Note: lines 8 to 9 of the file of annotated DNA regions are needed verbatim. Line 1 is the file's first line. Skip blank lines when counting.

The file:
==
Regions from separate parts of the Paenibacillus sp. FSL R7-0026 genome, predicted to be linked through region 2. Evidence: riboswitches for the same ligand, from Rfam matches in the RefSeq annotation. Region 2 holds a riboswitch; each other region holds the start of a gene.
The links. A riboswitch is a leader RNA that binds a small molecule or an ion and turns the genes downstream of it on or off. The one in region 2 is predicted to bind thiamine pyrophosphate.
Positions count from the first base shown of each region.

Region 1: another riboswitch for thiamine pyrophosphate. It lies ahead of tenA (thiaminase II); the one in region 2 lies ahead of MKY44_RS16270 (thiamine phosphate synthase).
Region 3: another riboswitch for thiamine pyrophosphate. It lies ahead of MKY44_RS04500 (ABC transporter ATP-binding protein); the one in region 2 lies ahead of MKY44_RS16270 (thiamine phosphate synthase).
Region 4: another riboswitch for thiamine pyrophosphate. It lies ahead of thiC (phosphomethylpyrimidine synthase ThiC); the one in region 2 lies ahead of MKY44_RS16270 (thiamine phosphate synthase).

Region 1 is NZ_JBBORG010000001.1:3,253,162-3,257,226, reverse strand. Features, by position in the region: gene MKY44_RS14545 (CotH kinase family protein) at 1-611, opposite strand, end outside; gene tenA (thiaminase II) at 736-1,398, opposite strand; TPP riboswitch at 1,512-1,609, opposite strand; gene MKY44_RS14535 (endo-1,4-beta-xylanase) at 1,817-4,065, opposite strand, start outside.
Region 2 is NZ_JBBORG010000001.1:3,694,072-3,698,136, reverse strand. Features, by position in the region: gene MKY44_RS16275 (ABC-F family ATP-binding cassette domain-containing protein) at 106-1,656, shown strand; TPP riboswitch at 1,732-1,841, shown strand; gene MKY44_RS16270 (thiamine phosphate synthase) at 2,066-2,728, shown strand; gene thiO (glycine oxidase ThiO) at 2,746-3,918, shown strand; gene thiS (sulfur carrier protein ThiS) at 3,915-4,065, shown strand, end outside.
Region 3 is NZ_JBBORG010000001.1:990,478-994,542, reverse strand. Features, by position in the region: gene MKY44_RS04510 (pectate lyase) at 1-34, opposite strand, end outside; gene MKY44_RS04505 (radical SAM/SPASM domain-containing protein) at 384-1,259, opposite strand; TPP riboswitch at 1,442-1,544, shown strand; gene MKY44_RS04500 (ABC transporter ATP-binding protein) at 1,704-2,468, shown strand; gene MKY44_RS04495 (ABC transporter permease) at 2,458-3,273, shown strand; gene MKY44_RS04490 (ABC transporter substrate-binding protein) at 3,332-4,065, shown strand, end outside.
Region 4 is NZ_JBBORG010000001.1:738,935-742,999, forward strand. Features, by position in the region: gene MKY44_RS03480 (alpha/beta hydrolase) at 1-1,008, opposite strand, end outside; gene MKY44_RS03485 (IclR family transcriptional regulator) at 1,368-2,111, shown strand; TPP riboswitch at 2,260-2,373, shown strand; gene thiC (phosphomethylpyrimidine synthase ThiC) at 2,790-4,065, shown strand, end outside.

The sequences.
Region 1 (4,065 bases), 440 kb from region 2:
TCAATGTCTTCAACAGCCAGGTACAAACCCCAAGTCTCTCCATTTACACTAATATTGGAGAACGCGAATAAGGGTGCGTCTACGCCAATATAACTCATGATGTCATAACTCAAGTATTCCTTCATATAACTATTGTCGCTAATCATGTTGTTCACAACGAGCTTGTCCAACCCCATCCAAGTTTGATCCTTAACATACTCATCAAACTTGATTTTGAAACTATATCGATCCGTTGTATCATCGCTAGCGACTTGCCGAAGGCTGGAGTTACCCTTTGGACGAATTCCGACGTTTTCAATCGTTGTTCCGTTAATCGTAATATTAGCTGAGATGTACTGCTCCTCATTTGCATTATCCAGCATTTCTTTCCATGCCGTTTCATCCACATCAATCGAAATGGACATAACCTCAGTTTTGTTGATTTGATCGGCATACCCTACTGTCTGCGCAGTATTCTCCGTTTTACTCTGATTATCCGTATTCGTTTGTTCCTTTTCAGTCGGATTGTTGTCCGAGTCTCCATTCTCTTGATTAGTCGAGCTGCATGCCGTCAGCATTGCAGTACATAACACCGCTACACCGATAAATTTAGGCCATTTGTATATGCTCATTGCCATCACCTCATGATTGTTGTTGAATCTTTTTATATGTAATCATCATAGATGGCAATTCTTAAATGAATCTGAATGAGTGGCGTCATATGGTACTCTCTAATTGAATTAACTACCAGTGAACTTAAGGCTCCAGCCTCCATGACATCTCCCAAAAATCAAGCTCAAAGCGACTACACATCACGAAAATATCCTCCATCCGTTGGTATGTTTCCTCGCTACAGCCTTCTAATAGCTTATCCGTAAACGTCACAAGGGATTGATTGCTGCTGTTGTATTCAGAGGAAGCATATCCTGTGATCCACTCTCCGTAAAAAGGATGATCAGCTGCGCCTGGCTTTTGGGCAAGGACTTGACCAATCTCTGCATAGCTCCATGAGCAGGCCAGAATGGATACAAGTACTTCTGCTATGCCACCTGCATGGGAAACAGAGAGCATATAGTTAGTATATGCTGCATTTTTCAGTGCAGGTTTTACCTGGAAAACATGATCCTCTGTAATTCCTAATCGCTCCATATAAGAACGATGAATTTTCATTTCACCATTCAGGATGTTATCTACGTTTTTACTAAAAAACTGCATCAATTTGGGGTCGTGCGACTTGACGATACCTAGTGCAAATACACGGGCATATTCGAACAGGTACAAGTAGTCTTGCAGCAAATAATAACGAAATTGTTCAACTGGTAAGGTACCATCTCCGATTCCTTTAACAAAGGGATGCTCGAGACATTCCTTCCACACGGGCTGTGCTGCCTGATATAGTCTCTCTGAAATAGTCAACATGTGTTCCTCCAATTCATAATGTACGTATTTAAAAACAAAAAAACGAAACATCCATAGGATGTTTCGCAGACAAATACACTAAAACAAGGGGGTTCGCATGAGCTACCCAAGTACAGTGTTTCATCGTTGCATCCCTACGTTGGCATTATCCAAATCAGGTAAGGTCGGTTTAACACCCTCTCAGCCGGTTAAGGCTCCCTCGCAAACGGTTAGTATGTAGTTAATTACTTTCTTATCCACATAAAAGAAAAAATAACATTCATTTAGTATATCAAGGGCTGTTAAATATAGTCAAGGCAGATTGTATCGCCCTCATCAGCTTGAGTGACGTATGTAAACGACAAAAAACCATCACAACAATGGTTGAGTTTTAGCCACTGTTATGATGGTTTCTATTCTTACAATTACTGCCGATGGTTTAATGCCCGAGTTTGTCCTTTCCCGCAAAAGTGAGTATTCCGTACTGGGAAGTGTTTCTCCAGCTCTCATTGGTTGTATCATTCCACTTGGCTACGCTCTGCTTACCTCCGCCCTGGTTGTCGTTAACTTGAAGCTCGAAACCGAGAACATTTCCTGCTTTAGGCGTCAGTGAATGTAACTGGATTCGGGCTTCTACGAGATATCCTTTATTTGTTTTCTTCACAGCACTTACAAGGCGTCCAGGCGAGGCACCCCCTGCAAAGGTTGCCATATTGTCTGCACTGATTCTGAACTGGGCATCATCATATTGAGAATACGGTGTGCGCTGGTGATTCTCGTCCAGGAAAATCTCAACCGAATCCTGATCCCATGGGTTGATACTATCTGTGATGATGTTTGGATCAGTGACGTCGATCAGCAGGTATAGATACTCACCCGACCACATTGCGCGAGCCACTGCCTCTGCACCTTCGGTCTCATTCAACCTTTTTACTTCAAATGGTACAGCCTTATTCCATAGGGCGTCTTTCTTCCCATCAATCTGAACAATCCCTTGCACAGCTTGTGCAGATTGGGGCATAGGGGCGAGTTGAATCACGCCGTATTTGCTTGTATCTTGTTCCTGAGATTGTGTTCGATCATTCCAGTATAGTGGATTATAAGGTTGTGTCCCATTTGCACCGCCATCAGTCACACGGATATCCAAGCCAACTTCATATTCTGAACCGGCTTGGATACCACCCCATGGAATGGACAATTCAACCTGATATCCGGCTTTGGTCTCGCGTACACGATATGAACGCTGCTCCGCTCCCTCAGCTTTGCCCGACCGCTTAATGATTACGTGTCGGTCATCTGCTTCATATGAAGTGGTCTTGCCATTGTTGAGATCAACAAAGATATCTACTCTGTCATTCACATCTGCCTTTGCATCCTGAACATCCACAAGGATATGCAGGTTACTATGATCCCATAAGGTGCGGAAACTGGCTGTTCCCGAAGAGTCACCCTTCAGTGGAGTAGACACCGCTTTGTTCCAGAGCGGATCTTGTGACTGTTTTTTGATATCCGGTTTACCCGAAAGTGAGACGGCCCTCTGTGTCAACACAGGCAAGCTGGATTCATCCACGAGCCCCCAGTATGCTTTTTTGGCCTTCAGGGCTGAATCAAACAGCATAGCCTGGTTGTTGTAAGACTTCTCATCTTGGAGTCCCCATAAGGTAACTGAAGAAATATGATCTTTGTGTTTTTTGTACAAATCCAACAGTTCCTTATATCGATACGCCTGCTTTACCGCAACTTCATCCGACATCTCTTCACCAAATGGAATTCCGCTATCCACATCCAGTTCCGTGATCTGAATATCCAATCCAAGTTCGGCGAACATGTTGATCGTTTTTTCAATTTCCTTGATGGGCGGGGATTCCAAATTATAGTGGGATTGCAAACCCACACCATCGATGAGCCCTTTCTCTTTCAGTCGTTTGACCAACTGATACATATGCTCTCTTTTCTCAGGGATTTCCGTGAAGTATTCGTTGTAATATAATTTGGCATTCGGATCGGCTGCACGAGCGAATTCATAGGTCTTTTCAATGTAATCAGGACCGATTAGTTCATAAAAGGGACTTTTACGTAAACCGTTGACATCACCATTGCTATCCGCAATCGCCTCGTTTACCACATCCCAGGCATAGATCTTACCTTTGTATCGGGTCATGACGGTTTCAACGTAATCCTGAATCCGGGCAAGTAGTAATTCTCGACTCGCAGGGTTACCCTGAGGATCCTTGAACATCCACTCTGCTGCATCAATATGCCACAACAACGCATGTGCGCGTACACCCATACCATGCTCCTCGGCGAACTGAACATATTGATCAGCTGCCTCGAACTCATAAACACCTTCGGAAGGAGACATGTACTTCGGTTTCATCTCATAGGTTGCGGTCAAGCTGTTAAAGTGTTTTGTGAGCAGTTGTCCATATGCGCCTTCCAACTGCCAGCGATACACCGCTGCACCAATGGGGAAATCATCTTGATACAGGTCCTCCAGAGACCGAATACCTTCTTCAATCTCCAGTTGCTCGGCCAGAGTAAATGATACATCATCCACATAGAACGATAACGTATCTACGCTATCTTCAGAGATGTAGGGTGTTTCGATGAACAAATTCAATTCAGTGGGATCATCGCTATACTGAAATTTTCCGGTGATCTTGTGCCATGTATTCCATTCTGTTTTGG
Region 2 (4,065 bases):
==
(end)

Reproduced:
Region 2 is NZ_JBBORG010000001.1:3,694,072-3,698,136, reverse strand. Features, by position in the region: gene MKY44_RS16275 (ABC-F family ATP-binding cassette domain-containing protein) at 106-1,656, shown strand; TPP riboswitch at 1,732-1,841, shown strand; gene MKY44_RS16270 (thiamine phosphate synthase) at 2,066-2,728, shown strand; gene thiO (glycine oxidase ThiO) at 2,746-3,918, shown strand; gene thiS (sulfur carrier protein ThiS) at 3,915-4,065, shown strand, end outside.
Region 3 is NZ_JBBORG010000001.1:990,478-994,542, reverse strand. Features, by position in the region: gene MKY44_RS04510 (pectate lyase) at 1-34, opposite strand, end outside; gene MKY44_RS04505 (radical SAM/SPASM domain-containing protein) at 384-1,259, opposite strand; TPP riboswitch at 1,442-1,544, shown strand; gene MKY44_RS04500 (ABC transporter ATP-binding protein) at 1,704-2,468, shown strand; gene MKY44_RS04495 (ABC transporter permease) at 2,458-3,273, shown strand; gene MKY44_RS04490 (ABC transporter substrate-binding protein) at 3,332-4,065, shown strand, end outside.